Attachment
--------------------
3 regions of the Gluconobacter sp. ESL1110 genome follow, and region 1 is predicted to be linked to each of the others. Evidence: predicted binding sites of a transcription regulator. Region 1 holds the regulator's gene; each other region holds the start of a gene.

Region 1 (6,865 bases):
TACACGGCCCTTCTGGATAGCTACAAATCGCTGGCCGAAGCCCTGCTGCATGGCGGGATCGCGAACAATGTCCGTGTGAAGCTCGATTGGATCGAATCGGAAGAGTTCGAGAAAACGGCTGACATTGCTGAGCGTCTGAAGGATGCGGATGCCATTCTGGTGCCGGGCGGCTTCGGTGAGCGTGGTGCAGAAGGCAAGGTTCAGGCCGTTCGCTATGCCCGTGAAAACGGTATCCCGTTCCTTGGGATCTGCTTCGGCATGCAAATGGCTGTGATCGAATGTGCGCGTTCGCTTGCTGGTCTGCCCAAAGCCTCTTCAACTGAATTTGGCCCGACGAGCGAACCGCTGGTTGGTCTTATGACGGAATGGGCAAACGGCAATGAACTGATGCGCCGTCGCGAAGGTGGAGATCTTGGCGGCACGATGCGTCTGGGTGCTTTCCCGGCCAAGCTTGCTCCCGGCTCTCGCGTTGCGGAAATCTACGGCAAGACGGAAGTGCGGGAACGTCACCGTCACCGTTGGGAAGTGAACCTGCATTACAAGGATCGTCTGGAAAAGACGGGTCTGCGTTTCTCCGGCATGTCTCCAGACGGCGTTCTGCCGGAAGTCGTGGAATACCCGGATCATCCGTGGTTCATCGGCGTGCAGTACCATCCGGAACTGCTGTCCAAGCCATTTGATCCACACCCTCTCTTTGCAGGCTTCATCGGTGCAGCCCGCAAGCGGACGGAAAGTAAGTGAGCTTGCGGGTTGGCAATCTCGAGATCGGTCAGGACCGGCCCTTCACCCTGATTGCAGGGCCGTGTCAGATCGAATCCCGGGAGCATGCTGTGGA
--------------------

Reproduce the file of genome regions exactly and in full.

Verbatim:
3 regions of the Gluconobacter sp. ESL1110 genome follow, and region 1 is predicted to be linked to each of the others. Evidence: predicted binding sites of a transcription regulator. Region 1 holds the regulator's gene; each other region holds the start of a gene.

Region 1 (6,865 bases):
TACACGGCCCTTCTGGATAGCTACAAATCGCTGGCCGAAGCCCTGCTGCATGGCGGGATCGCGAACAATGTCCGTGTGAAGCTCGATTGGATCGAATCGGAAGAGTTCGAGAAAACGGCTGACATTGCTGAGCGTCTGAAGGATGCGGATGCCATTCTGGTGCCGGGCGGCTTCGGTGAGCGTGGTGCAGAAGGCAAGGTTCAGGCCGTTCGCTATGCCCGTGAAAACGGTATCCCGTTCCTTGGGATCTGCTTCGGCATGCAAATGGCTGTGATCGAATGTGCGCGTTCGCTTGCTGGTCTGCCCAAAGCCTCTTCAACTGAATTTGGCCCGACGAGCGAACCGCTGGTTGGTCTTATGACGGAATGGGCAAACGGCAATGAACTGATGCGCCGTCGCGAAGGTGGAGATCTTGGCGGCACGATGCGTCTGGGTGCTTTCCCGGCCAAGCTTGCTCCCGGCTCTCGCGTTGCGGAAATCTACGGCAAGACGGAAGTGCGGGAACGTCACCGTCACCGTTGGGAAGTGAACCTGCATTACAAGGATCGTCTGGAAAAGACGGGTCTGCGTTTCTCCGGCATGTCTCCAGACGGCGTTCTGCCGGAAGTCGTGGAATACCCGGATCATCCGTGGTTCATCGGCGTGCAGTACCATCCGGAACTGCTGTCCAAGCCATTTGATCCACACCCTCTCTTTGCAGGCTTCATCGGTGCAGCCCGCAAGCGGACGGAAAGTAAGTGAGCTTGCGGGTTGGCAATCTCGAGATCGGTCAGGACCGGCCCTTCACCCTGATTGCAGGGCCGTGTCAGATCGAATCCCGGGAGCATGCTGTGGA